More people get flexible job contracts but most are students: CBS


In 2017, 25% of the 7.9 million working population of the Netherlands had a flexible employment contract, the national statistics office CBS said on Monday. The CBS said the numbers of ‘flexiworkers’ had increased by more than 850,000 between 2003 and 2017. This increase was largely taken up by youngsters under the age of 25 who now account for seven out of 10 flexible contracts, compared with four in 10 15 years ago. Often people are forced into accept flexible contracts because they cannot find a traditional permanent job. The CBS said, however, that 80% of the under-25s with a flexible contract were students who combined part time work with their study.  More >




30-year-olds earn less than their parents

More than half of people in their 30s are earning less than their parents at the same age - the first time the younger generation has slipped back in decades, according to researchers at Tilburg University and the social affairs ministry. In particular, people in the lowest income brackets are struggling to climb the social ladder, the research shows. The researcher compared the salaries of 35-year-olds today with their parents when they were that age and corrected the results for inflation. The results showed that in 2015, 49% of today's 35-year-olds were better off than their parents had been, compared with 54% in 2005. This is the first time since WWII that the new generation has been in a worse financial position than their parents, researcher Daniel van Vuuren said. The rise of short-term and temporary contracts and the surge in self-employment is further reducing job security and the platform economy will have an increasingly important role, Van Vuuren said. 'Companies are demanding increasingly flexibility from youngsters against less social protection,' he said.   More >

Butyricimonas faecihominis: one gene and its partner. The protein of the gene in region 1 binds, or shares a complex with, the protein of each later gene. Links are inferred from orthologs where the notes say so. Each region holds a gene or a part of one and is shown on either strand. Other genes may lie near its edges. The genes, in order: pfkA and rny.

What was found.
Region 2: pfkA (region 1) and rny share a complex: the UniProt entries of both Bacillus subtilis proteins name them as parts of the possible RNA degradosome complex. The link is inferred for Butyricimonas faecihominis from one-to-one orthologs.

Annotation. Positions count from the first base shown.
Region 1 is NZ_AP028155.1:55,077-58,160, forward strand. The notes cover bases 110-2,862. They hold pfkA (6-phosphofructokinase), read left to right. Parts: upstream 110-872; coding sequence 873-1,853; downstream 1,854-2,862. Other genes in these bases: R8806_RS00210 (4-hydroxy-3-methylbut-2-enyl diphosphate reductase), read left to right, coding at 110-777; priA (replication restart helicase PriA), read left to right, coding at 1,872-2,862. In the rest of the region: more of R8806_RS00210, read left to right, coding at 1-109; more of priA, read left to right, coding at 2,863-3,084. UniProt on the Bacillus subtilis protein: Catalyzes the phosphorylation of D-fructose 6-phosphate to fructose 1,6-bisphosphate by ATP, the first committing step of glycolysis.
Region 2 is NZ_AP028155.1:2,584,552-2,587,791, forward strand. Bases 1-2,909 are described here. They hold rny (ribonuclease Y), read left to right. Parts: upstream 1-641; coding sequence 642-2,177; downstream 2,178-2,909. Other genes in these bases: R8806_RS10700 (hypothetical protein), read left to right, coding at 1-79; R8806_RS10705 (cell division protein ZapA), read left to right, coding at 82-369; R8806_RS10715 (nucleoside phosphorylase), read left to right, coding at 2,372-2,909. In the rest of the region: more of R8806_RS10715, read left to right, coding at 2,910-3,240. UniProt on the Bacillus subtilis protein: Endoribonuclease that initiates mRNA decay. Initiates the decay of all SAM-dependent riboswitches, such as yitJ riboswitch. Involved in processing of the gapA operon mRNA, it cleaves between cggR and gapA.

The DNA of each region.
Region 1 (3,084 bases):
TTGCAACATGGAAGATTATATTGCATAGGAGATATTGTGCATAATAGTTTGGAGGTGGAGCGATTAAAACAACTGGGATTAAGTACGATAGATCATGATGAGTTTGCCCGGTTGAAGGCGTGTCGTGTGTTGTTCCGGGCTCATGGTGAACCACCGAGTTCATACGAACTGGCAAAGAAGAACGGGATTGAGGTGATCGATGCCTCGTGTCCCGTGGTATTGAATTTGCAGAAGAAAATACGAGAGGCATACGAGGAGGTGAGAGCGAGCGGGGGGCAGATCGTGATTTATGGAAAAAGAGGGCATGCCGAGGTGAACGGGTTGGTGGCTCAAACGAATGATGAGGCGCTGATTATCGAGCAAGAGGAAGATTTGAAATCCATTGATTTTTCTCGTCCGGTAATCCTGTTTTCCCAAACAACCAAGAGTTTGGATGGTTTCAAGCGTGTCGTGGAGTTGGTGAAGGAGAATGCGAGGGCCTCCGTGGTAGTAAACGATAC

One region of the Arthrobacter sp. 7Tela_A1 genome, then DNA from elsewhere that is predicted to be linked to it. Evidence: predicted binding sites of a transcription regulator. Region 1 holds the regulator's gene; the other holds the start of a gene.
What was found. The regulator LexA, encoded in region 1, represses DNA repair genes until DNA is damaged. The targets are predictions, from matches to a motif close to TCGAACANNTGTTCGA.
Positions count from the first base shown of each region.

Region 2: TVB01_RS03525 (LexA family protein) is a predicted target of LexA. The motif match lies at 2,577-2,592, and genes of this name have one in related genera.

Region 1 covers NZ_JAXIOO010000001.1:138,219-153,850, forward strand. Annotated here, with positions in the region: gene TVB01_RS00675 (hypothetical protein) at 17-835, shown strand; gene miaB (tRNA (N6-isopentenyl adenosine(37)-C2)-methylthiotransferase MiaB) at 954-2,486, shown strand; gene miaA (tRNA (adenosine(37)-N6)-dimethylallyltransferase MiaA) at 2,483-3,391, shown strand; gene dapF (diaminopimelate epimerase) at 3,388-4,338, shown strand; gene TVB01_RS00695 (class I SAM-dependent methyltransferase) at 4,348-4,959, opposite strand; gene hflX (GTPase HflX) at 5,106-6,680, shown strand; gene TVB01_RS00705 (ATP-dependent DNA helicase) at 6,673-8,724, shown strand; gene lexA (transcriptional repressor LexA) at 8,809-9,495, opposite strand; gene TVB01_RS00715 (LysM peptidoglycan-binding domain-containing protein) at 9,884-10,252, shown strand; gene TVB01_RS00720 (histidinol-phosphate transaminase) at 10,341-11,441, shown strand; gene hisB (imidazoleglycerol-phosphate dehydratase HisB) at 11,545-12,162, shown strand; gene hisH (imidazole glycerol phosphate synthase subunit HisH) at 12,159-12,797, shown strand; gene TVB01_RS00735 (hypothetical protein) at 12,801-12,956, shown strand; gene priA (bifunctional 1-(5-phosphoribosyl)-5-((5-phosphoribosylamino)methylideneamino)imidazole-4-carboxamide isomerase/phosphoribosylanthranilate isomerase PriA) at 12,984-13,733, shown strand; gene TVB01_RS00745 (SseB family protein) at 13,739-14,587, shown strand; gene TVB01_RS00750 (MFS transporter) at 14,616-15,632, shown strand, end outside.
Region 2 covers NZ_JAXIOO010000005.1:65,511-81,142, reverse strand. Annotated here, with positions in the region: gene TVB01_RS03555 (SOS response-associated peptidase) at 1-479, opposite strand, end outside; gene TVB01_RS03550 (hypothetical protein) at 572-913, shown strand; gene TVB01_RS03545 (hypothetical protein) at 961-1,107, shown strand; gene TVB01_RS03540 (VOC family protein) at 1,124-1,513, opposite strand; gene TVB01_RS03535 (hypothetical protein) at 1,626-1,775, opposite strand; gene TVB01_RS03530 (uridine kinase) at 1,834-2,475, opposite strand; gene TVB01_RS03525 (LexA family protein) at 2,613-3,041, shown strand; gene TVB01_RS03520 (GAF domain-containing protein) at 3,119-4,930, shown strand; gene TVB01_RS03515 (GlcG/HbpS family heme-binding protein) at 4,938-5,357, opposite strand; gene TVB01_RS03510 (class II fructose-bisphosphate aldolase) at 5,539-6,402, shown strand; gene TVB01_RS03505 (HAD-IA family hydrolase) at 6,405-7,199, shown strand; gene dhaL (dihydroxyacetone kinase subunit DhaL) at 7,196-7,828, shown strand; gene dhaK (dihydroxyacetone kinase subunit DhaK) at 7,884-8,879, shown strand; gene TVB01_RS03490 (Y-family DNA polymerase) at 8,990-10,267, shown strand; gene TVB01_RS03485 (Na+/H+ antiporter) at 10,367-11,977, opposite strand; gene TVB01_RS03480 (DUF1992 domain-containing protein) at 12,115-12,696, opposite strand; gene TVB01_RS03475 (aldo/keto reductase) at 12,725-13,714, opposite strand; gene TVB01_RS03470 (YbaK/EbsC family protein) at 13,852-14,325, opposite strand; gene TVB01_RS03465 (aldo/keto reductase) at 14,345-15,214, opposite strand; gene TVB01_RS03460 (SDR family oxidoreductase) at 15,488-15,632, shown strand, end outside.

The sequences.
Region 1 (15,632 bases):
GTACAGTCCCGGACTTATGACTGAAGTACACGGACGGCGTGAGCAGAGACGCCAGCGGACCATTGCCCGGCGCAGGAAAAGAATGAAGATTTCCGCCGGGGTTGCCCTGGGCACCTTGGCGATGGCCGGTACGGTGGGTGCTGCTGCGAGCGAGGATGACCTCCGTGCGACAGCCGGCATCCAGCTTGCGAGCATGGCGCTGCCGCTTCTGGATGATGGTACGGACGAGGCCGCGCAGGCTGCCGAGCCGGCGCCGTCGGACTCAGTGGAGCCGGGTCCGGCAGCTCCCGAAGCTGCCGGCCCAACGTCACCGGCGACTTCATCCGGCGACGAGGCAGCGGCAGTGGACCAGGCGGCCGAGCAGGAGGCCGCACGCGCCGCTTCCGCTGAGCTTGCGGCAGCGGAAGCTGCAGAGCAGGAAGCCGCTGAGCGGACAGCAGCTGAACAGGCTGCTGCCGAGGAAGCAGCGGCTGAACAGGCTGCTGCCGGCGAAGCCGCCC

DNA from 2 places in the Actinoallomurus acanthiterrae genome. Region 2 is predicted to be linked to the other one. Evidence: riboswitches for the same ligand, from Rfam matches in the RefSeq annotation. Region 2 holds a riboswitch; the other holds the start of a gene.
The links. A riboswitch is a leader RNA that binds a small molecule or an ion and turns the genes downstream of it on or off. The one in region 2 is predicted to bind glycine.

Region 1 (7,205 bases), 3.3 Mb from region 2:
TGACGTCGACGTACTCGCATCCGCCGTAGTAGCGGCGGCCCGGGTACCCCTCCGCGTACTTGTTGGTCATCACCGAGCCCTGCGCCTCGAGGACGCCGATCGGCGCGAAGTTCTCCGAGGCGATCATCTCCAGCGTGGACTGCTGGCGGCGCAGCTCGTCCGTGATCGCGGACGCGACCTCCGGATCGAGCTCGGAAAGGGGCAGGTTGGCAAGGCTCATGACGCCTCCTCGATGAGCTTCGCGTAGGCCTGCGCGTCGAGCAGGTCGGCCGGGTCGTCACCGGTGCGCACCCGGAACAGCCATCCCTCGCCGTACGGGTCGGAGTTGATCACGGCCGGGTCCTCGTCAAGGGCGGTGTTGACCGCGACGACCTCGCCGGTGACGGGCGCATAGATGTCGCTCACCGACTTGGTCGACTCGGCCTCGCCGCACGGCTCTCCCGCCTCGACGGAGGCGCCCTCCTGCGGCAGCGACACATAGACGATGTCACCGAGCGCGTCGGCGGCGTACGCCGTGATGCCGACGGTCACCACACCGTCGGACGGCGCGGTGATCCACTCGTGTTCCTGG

Fewer maternity nurses: family on standby

Fewer people are opting for a job in maternity care, resulting in families with young babies having to share the services of a maternity nurse or relying on family members to help out, the Volkskrant reported on Friday.. A ten-day period of maternity care is part of the basic insurance package in the Netherlands. The shortage means that instead of six hours a day, new parents may only have a maternity nurse helping out for three hours a day. The problem is particularly pressing in the Randstad and Brabant, the paper found. There are no figures to pinpoint the exact size of the problem but a survey among maternity care workers by the association of maternity nurses earlier this summer showed one in five wanted to leave the profession. The lack of a balance between home life and work was cited as a reason as was the fact they are not compensated for extra hours, travel time and administrative tasks.   More >